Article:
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Herrington space flight delayed: NASA works to fix leak on shuttle

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KENNEDY SPACE CENTER, Fla. - Indian Country was holding its breath at press time to see if the first tribal member to go into space would fly on a rescheduled Nov. 18 launch. Although the oxygen leak that postponed the first launch Nov. 11 has been fixed, an accident during the repairs might have damaged another crucial piece of equipment, the robot arm in the shuttle bay, and technicians were trying to assess if it could still be used as is.

Just as an honoring ceremony was ending for Astronaut John Herrington on Nov. 10 and less than three hours before his first flight into space, NASA engineers detected an oxygen leak in the space shuttle Endeavour and postponed the mission.

According to close observers of the space program, odds are 50-50 that a shuttle mission will launch on schedule.

The launch was scrubbed just as a ceremony was wrapping up to honor Herrington as a role model for American Indians. Herrington, a commander in the U. S. Navy, is enrolled in the Chickasaw Nation, which sent over 200 members, including students and elders, to witness the launch in Florida.

Over 1,500 American Indians affiliated with other tribes also attended the program, which included a weekend conference on Indian opportunities with the National Aeronautics and Space Administration.

In the honoring ceremony, a trio of Seminole war veterans presented the flags of the United States, Florida and the Seminole nation. Miss Navajo Nation Radmilla Cody sang the "Star Spangled Banner" in the Dine' language. Jerry Elliot, a 40-year veteran with NASA, presented a flute solo and Buffy Sainte-Marie sang "Up Where We Belong." The Chickasaw Dance Troupe put on a demonstration with the participation of Herrington's parents.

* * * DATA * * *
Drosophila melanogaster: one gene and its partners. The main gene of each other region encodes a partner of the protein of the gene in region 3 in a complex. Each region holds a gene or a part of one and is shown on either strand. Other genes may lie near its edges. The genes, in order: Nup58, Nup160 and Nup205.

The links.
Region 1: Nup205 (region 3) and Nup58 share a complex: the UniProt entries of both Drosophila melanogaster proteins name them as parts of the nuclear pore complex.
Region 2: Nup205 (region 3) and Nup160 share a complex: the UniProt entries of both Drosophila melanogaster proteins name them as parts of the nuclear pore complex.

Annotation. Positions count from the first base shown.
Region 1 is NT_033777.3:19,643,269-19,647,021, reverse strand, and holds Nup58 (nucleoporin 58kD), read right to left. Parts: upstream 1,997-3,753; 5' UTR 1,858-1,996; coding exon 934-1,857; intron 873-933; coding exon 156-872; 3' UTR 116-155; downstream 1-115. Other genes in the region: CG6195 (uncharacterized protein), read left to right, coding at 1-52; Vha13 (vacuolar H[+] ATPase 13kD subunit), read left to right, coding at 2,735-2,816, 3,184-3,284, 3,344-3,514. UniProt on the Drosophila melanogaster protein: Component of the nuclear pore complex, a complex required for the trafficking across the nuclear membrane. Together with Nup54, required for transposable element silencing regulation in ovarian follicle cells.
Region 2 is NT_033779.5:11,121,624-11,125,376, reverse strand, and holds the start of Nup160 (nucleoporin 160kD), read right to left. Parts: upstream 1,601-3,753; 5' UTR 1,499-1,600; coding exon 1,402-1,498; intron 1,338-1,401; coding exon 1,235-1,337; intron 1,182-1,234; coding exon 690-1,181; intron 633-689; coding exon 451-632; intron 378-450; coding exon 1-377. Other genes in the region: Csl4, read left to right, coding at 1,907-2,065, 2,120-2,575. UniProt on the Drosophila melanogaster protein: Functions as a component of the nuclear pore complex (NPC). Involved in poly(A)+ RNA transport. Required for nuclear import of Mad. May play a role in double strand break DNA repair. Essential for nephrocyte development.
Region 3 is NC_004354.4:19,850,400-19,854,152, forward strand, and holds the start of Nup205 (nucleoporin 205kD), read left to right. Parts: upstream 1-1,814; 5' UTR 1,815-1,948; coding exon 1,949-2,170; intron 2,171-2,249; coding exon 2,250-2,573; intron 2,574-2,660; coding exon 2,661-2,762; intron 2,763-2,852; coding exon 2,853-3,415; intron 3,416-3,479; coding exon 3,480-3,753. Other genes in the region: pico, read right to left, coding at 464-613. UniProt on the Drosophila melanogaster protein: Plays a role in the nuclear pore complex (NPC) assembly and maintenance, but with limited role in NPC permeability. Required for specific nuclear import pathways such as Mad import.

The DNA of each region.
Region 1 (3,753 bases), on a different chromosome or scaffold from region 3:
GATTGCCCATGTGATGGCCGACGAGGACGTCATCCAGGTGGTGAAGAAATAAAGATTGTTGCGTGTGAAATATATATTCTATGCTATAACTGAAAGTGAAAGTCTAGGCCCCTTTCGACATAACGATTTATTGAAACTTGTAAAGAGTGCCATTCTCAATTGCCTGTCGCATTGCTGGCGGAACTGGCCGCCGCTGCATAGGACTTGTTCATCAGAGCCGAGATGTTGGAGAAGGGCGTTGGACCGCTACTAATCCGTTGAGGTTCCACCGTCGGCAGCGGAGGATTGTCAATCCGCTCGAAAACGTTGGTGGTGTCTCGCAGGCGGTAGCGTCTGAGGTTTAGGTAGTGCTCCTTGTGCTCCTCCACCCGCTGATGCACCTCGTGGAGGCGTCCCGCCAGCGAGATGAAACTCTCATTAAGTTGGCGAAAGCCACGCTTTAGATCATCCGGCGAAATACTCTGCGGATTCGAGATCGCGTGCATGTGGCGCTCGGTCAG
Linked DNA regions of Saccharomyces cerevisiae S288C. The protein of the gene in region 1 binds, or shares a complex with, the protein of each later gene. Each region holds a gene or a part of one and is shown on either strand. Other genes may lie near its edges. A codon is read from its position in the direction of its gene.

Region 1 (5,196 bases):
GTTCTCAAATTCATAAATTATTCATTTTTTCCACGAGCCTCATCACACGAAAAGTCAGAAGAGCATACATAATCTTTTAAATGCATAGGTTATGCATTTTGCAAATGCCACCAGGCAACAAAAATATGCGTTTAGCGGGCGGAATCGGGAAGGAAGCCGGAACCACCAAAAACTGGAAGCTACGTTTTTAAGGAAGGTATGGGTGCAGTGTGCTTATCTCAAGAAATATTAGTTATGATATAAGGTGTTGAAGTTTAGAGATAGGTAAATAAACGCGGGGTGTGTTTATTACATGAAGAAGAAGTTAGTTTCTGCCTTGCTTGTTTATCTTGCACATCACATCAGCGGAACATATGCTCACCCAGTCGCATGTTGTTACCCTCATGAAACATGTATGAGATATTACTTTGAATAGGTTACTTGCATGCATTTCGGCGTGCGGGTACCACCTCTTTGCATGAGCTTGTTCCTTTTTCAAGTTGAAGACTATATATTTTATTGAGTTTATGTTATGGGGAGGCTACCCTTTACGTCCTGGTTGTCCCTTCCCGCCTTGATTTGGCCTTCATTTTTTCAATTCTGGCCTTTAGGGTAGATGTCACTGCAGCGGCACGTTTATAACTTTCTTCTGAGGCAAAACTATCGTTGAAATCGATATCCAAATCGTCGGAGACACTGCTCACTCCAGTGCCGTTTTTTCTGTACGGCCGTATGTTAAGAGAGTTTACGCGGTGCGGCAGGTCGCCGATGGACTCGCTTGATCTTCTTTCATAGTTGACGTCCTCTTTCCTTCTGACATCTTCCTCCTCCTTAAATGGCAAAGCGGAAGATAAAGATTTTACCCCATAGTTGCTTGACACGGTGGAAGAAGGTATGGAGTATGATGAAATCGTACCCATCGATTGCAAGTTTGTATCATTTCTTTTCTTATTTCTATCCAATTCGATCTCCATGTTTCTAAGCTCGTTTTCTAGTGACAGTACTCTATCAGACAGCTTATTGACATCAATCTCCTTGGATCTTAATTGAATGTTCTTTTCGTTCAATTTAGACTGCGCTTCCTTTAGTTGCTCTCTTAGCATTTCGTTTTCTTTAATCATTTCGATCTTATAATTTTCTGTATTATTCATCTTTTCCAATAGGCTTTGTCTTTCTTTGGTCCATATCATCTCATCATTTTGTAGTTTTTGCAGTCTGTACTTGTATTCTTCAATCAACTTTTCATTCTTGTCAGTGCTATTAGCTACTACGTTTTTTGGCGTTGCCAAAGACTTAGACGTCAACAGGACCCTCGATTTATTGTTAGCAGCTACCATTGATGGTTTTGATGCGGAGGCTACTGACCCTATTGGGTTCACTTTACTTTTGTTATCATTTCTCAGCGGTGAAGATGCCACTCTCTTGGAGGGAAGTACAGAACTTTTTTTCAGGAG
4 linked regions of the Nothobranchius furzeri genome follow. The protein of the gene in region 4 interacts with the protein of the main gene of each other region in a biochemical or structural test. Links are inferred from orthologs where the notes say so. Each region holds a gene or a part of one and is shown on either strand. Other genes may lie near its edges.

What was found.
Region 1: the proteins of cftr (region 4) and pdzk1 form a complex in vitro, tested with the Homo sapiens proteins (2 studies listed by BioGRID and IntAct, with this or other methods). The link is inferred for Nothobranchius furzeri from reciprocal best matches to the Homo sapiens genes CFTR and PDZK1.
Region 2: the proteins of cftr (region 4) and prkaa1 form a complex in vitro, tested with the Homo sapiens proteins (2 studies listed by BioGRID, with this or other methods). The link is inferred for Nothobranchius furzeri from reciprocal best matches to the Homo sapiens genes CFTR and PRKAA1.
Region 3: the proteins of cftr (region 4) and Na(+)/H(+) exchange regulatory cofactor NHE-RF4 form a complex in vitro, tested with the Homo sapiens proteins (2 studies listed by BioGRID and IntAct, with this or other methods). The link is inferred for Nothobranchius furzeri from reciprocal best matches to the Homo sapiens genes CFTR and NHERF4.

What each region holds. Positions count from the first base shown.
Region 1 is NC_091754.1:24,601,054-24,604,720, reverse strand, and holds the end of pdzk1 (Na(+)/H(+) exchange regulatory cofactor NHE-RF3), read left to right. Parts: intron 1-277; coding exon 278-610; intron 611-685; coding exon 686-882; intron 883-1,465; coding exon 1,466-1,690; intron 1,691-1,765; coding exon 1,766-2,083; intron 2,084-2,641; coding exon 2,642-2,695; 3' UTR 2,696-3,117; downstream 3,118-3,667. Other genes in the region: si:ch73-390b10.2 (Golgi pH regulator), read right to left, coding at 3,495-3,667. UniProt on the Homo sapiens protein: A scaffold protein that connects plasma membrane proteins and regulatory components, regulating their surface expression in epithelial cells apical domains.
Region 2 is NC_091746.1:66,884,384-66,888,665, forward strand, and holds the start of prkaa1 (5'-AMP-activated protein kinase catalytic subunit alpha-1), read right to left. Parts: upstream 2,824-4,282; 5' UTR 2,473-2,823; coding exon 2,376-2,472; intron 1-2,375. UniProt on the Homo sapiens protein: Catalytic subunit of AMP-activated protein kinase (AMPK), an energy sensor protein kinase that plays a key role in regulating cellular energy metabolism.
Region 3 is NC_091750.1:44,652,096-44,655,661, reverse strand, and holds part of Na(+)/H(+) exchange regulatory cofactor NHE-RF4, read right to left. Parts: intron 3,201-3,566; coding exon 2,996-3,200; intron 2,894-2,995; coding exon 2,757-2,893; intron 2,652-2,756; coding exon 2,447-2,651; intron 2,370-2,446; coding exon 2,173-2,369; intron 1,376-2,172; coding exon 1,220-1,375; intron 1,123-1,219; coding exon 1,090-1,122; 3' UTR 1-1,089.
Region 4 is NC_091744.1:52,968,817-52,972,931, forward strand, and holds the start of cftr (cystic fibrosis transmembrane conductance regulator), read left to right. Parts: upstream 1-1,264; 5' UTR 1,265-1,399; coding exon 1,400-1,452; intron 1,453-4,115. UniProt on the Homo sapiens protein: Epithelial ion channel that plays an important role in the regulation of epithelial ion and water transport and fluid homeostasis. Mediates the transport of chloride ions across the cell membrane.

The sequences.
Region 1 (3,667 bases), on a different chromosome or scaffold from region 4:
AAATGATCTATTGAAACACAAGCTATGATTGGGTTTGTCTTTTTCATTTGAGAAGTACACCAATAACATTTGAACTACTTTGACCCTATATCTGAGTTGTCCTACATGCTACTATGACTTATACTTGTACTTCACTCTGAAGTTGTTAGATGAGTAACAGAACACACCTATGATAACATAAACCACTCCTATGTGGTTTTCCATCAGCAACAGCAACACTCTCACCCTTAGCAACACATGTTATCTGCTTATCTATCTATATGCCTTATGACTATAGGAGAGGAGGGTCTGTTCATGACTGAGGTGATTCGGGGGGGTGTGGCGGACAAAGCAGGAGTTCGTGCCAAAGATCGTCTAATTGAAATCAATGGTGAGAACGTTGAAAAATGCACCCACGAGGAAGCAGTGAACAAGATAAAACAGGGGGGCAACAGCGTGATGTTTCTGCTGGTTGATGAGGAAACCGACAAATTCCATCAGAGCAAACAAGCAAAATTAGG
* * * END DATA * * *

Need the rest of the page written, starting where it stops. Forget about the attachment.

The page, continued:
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Chickasaw governor Bill Anoatubby said about Herrington, "[he 's] a source of pride to us. He's a role model for our youth. Anybody who has missed a goal and decided it's really tough - you know that you can pick up again and start going and get back in the groove and get it done. He's certainly a source of pride for us because he's Chickasaw and a Native American. He's a source of pride for all Native Americans."

The astronauts were released from their preflight quarantine, which prevents anybody with an illness from passing it on to the astronaut. Herrington was able to spend a short time with his two daughters and his wife Debra. Then the crew flew back to the Johnson Space Center in Houston and re-entered quarantine where they'll remain for several days before flying back to Florida for the next launch attempt.

Herrington and his six crewmates were entering the space shuttle when the final check detected a leak in the plumbing that supplies oxygen to the crew cabin. The space shuttle has two separate sets of metal hoses that transfer oxygen from storage spheres underneath the shuttle's cargo bay into the crew cabin. Ultimately engineers decided that caution was the better choice and scrubbed the launch for the day.

Finding the leak was easy. Technicians gained access to the cargo bay on Nov. 12 with a special platform that reaches into the shuttle's cargo bay, similar to a diving board. Technicians planned to use a mass spectrometer, an electronic 'nose' similar to the device an auto mechanic would use to test a car's air conditioning system to see if it is leaking Freon. In the case of the shuttle, pressurized helium is forced through the system and a technician holds a mass spectrometer next to the hose.

But when technicians gained access to the area they could clearly hear a hissing sound coming from the faulty hose. Unfortunately their work platform accidentally scuffed the shuttle's robot arm. As we went to press engineers were examining the arm to see if it was damaged. The robot arm is highly delicate, designed to be used only in space, and a team of technicians was dispatched to Florida from the Canadian company that made it to give it a careful examination.

NASA is officially saying the planning date for the next launch attempt is no earlier than Nov. 18. To make that date managers would have to make the decision quickly that the arm is not damaged and to button up the shuttle, reload its supplies and restart the countdown.

The Nov. 18 launch would coincide with the annual Leonid meteor shower, which NASA has decided would not threaten the shuttle. Along with sightings of the shuttle and the space station, it would, however, make a spectacular two nights of sky-watching.